–      Magnesium: Based on a large study from Scandanavia with more than 60,000 participants, there appears to be a signal that higher magnesium intake is associated with a reduced risk of colon and rectal cancer.

 With summer upon us, let’s celebrate with lots of physical activity and don’t forget that apple a day!

Ensuring Accuracy in Your Lab Results

Ensuring Accuracy in Your Lab Results

When patients come into the Green Bay Oncology office, many times they are required to have blood taken for one or more tests.  How can we be assured that the testing is accurate? The answer is through quality assurance.

The phlebotomist (person who takes the blood) greets the patient and identifies them by asking for their name and date of birth. That information is compared to the labels that have been printed specifically for that patient.   Blood is drawn from the arm, finger, hand or a catheter inserted directly into the vein.  Labels are immediately affixed to the tubes.

The tests are then performed on the blood in accordance with a strict array of company policies and government rules which include stringent quality control.  Periodically, the lab is tested and inspected by an outside regulatory agency.   They will check to see if we have done and documented these actions in accordance with the regulations.

The accuracy of the instruments we use is checked daily by running control samples with known values. Only after the control values are correct and the instrument has passed this test, will the patient’s blood sample testing be performed. The result of the patient’s blood test is then reviewed by a laboratory professional after which it goes directly into the patient’s chart electronically, avoiding error caused by incorrect transcription.

Green Bay Oncology East and West Green Bay sites have laboratories within the clinics to assure the quickest, most efficient lab results possible.  Both are equipped with state-of-the-art instrumentation, operated by a knowledgeable staff.  Green Bay Oncology also has sites outside of Green Bay, which include Sturgeon Bay, Oconto Falls, Sturgeon Bay, Escanaba and Manistique.  We rely on the proven skill and commitment to quality of each facility we partner with in those communities.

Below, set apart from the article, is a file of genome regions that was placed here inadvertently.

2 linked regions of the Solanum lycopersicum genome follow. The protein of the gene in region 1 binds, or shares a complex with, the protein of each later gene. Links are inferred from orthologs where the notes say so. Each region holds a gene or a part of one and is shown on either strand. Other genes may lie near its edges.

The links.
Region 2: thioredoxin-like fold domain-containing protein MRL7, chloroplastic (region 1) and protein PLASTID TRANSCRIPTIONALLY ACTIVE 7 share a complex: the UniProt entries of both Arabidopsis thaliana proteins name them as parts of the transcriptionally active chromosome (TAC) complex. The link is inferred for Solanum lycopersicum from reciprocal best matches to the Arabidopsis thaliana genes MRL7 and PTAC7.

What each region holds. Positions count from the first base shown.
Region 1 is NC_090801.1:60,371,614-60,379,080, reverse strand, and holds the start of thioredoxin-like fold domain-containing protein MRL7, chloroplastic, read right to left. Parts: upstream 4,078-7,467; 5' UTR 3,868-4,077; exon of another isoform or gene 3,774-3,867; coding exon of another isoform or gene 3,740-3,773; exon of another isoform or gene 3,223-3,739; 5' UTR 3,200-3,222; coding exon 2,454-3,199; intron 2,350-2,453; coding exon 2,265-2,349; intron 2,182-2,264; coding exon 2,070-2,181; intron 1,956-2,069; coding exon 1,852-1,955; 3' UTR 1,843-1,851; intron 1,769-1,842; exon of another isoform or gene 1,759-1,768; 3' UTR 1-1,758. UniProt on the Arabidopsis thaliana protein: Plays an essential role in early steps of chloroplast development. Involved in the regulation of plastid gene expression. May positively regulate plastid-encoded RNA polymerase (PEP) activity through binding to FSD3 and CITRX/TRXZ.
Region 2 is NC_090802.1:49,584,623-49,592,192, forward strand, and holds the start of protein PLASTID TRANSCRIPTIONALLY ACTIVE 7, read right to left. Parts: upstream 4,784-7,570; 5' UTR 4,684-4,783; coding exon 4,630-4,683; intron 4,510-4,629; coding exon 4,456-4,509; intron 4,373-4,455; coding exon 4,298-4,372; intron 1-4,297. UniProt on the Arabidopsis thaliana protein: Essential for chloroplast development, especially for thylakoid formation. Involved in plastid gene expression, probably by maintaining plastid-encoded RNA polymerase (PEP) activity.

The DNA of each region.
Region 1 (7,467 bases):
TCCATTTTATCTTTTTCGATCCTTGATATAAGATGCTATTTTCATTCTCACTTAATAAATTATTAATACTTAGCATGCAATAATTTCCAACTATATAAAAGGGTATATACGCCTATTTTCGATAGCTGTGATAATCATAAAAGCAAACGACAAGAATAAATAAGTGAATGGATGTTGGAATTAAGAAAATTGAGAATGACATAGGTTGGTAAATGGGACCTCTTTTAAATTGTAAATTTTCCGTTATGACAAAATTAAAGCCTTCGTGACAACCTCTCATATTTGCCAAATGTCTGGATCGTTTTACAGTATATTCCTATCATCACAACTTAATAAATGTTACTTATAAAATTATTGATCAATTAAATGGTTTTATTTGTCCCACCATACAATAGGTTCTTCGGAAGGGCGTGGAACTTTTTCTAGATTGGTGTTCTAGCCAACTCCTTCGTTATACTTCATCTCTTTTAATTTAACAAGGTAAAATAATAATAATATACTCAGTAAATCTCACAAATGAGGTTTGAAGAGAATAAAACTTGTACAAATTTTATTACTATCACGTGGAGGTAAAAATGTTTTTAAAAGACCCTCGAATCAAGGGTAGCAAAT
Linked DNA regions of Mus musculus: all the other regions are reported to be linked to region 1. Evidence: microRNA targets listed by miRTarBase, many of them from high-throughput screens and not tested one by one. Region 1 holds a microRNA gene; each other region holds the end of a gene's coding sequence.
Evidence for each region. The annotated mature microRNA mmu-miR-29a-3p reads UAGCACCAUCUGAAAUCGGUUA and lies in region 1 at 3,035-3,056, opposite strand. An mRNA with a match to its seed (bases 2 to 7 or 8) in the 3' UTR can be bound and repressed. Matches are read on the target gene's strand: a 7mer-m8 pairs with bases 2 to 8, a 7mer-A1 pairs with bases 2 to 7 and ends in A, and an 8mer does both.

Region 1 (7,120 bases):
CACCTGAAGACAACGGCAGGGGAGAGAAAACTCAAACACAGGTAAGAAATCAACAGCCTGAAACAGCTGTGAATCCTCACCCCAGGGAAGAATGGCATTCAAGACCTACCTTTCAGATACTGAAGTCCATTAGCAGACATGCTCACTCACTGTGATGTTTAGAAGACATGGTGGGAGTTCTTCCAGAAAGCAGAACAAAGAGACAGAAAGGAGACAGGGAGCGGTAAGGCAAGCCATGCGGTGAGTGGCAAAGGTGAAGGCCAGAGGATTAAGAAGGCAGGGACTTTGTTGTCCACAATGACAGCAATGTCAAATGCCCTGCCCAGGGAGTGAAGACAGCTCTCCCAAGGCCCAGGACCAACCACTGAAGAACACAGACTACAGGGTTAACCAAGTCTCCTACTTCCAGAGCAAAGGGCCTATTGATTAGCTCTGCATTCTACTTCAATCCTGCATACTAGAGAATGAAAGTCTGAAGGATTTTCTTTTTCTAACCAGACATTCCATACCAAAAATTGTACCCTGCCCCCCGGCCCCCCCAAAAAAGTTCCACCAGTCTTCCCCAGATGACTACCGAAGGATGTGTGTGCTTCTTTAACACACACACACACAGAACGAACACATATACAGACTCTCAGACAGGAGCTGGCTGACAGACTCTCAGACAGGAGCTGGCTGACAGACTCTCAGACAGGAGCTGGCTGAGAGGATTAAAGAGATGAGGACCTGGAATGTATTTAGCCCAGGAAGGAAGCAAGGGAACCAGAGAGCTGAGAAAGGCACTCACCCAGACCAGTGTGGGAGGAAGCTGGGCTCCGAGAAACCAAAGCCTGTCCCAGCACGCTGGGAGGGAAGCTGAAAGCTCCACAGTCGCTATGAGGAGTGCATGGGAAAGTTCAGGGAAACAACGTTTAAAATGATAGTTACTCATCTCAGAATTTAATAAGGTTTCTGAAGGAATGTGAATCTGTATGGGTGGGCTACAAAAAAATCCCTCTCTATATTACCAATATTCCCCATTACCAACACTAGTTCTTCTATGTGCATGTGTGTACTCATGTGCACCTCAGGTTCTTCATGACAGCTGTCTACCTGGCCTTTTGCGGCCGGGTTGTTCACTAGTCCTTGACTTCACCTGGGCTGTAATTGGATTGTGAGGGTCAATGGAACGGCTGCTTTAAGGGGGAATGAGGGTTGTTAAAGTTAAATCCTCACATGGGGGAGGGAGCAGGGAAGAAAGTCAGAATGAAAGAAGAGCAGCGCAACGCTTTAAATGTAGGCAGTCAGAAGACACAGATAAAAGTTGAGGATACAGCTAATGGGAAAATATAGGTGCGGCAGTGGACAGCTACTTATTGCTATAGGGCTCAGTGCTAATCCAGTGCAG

The Green Bay Oncology Lab staff is passionate about quality assurance for our patients, and we pride ourselves on strict quality control.

Navigating the Insurance Maze

Navigating the Insurance Maze

Healthcare costs are a key concern for people with cancer. Patients and family members need to determine how they will pay for treatments. Some patients do not have health insurance. Even for those with coverage, certain treatments and charges may not be included or paid in full. Patients may need help filing or appealing health insurance claims. Additionally, patients need to plan for indirect costs, including lost time from work, added child care and transportation and travel expenses.

There are steps you can take to manage your finances before, during and after treatment. For example, you can:

  • Speak with your physician and ask for a timeline for your treatment
  • Learn your insurance plan’s oncology benefits, mail-order pharmacy benefits, preauthorization, referral and claims appeal rules
  • Assess your anticipated medical expenses and whether your income might be reduced
  • Consider reducing unnecessary expenses
  • Speak with creditors early if you expect difficulty making payments
  • Check to see if you have home mortgage or car payment insurance to help cover expenses during your illness
  • Take advantage of disability plans if needed during your treatment and recovery
  • Seek access to co-payment programs that help insured patients meet their pharmaceutical co-payment expenses

Health insurance helps pay for costly medical treatments and can protect patients and their family from financial hardship. There are different types of private and public health insurance programs. Some people have private health insurance coverage either through an employer (often called a “group plan”) or through an individual policy that they have purchased. Some patients qualify for public or government-funded health insurance programs, including Medicare or Medicaid. The eligibility requirements and enrollment process can be complicated, but financial case workers and social workers can advise and help patients through the process. The single most important consideration for enrolling in public programs is to apply as soon as patients think they may qualify for programs. Many programs have waiting lists or waiting periods before covered benefits and services take effect.

Millions of people living in the United States do not have health insurance or do not have enough medical coverage. Some people may lose their insurance coverage or let it lapse when they leave or change jobs. Others who cannot afford the cost of private insurance may not realize that they qualify for government programs or other types of assistance. Or, patients may find out after they are diagnosed with cancer that their insurance does not cover the prescription drugs or treatment they need.

It is important for patients with health insurance to know what is covered and how to protect their benefits. This is not only important for newly diagnosed patients, but also for survivors who will need follow-up visits.

There are steps that patients and family members can take to manage their health finances and get the most from their coverage. They can: